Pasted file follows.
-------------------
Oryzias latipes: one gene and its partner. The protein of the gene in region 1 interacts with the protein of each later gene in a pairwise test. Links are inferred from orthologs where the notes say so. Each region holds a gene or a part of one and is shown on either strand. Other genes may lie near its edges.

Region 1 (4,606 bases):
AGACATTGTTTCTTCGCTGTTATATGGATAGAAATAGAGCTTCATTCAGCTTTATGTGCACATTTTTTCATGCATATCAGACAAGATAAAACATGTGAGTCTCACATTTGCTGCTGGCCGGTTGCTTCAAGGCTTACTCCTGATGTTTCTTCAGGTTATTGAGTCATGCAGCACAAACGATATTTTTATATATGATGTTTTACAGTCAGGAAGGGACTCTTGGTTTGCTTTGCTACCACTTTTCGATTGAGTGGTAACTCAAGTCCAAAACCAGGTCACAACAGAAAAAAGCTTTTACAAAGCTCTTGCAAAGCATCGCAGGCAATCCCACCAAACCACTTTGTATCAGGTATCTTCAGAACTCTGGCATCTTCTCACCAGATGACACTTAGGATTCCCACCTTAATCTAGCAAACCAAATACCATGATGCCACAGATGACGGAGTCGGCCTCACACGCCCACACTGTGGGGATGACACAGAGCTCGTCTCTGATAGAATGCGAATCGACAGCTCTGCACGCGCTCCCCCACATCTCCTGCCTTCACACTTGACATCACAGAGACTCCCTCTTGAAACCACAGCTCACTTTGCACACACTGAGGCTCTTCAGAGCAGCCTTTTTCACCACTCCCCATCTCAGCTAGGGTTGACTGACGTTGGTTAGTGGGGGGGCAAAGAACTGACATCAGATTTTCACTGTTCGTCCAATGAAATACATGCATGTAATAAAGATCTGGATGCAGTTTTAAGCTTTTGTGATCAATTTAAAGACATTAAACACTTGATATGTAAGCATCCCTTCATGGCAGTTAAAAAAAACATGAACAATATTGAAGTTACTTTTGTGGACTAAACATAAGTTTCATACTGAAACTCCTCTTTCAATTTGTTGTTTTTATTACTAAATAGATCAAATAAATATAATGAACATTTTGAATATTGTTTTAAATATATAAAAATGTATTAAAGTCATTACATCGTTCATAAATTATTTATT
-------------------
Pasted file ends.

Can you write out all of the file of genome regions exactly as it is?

Oryzias latipes: one gene and its partner. The protein of the gene in region 1 interacts with the protein of each later gene in a pairwise test. Links are inferred from orthologs where the notes say so. Each region holds a gene or a part of one and is shown on either strand. Other genes may lie near its edges.

Region 1 (4,606 bases):
AGACATTGTTTCTTCGCTGTTATATGGATAGAAATAGAGCTTCATTCAGCTTTATGTGCACATTTTTTCATGCATATCAGACAAGATAAAACATGTGAGTCTCACATTTGCTGCTGGCCGGTTGCTTCAAGGCTTACTCCTGATGTTTCTTCAGGTTATTGAGTCATGCAGCACAAACGATATTTTTATATATGATGTTTTACAGTCAGGAAGGGACTCTTGGTTTGCTTTGCTACCACTTTTCGATTGAGTGGTAACTCAAGTCCAAAACCAGGTCACAACAGAAAAAAGCTTTTACAAAGCTCTTGCAAAGCATCGCAGGCAATCCCACCAAACCACTTTGTATCAGGTATCTTCAGAACTCTGGCATCTTCTCACCAGATGACACTTAGGATTCCCACCTTAATCTAGCAAACCAAATACCATGATGCCACAGATGACGGAGTCGGCCTCACACGCCCACACTGTGGGGATGACACAGAGCTCGTCTCTGATAGAATGCGAATCGACAGCTCTGCACGCGCTCCCCCACATCTCCTGCCTTCACACTTGACATCACAGAGACTCCCTCTTGAAACCACAGCTCACTTTGCACACACTGAGGCTCTTCAGAGCAGCCTTTTTCACCACTCCCCATCTCAGCTAGGGTTGACTGACGTTGGTTAGTGGGGGGGCAAAGAACTGACATCAGATTTTCACTGTTCGTCCAATGAAATACATGCATGTAATAAAGATCTGGATGCAGTTTTAAGCTTTTGTGATCAATTTAAAGACATTAAACACTTGATATGTAAGCATCCCTTCATGGCAGTTAAAAAAAACATGAACAATATTGAAGTTACTTTTGTGGACTAAACATAAGTTTCATACTGAAACTCCTCTTTCAATTTGTTGTTTTTATTACTAAATAGATCAAATAAATATAATGAACATTTTGAATATTGTTTTAAATATATAAAAATGTATTAAAGTCATTACATCGTTCATAAATTATTTATT